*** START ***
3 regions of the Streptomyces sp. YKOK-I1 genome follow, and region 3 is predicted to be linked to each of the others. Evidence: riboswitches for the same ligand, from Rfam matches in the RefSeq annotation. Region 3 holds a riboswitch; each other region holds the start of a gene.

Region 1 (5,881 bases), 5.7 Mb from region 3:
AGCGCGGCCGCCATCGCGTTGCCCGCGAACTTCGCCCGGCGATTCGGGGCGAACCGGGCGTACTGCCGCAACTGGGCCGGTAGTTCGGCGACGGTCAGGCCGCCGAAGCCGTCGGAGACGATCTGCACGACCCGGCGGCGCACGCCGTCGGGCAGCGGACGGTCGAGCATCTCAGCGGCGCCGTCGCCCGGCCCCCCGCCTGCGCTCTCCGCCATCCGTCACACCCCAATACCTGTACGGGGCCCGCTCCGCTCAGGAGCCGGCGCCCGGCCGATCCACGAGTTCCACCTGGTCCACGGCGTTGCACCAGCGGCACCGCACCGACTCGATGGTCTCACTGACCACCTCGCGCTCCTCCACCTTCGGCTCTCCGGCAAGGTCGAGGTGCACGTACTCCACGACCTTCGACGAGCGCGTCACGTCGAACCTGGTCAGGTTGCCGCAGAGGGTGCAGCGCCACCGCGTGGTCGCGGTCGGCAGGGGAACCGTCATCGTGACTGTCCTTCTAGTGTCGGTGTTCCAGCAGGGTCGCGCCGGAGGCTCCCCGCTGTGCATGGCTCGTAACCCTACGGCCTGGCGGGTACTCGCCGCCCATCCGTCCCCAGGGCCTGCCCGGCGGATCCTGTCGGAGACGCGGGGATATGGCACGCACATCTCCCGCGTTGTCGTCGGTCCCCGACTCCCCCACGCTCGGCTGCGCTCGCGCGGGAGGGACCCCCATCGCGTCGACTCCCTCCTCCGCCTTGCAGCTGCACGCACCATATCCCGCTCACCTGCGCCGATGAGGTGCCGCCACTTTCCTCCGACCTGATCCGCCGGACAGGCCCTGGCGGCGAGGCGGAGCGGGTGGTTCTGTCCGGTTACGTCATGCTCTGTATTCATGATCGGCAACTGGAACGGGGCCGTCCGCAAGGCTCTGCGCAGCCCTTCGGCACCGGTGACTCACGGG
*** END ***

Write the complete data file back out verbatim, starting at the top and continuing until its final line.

3 regions of the Streptomyces sp. YKOK-I1 genome follow, and region 3 is predicted to be linked to each of the others. Evidence: riboswitches for the same ligand, from Rfam matches in the RefSeq annotation. Region 3 holds a riboswitch; each other region holds the start of a gene.

Region 1 (5,881 bases), 5.7 Mb from region 3:
AGCGCGGCCGCCATCGCGTTGCCCGCGAACTTCGCCCGGCGATTCGGGGCGAACCGGGCGTACTGCCGCAACTGGGCCGGTAGTTCGGCGACGGTCAGGCCGCCGAAGCCGTCGGAGACGATCTGCACGACCCGGCGGCGCACGCCGTCGGGCAGCGGACGGTCGAGCATCTCAGCGGCGCCGTCGCCCGGCCCCCCGCCTGCGCTCTCCGCCATCCGTCACACCCCAATACCTGTACGGGGCCCGCTCCGCTCAGGAGCCGGCGCCCGGCCGATCCACGAGTTCCACCTGGTCCACGGCGTTGCACCAGCGGCACCGCACCGACTCGATGGTCTCACTGACCACCTCGCGCTCCTCCACCTTCGGCTCTCCGGCAAGGTCGAGGTGCACGTACTCCACGACCTTCGACGAGCGCGTCACGTCGAACCTGGTCAGGTTGCCGCAGAGGGTGCAGCGCCACCGCGTGGTCGCGGTCGGCAGGGGAACCGTCATCGTGACTGTCCTTCTAGTGTCGGTGTTCCAGCAGGGTCGCGCCGGAGGCTCCCCGCTGTGCATGGCTCGTAACCCTACGGCCTGGCGGGTACTCGCCGCCCATCCGTCCCCAGGGCCTGCCCGGCGGATCCTGTCGGAGACGCGGGGATATGGCACGCACATCTCCCGCGTTGTCGTCGGTCCCCGACTCCCCCACGCTCGGCTGCGCTCGCGCGGGAGGGACCCCCATCGCGTCGACTCCCTCCTCCGCCTTGCAGCTGCACGCACCATATCCCGCTCACCTGCGCCGATGAGGTGCCGCCACTTTCCTCCGACCTGATCCGCCGGACAGGCCCTGGCGGCGAGGCGGAGCGGGTGGTTCTGTCCGGTTACGTCATGCTCTGTATTCATGATCGGCAACTGGAACGGGGCCGTCCGCAAGGCTCTGCGCAGCCCTTCGGCACCGGTGACTCACGGG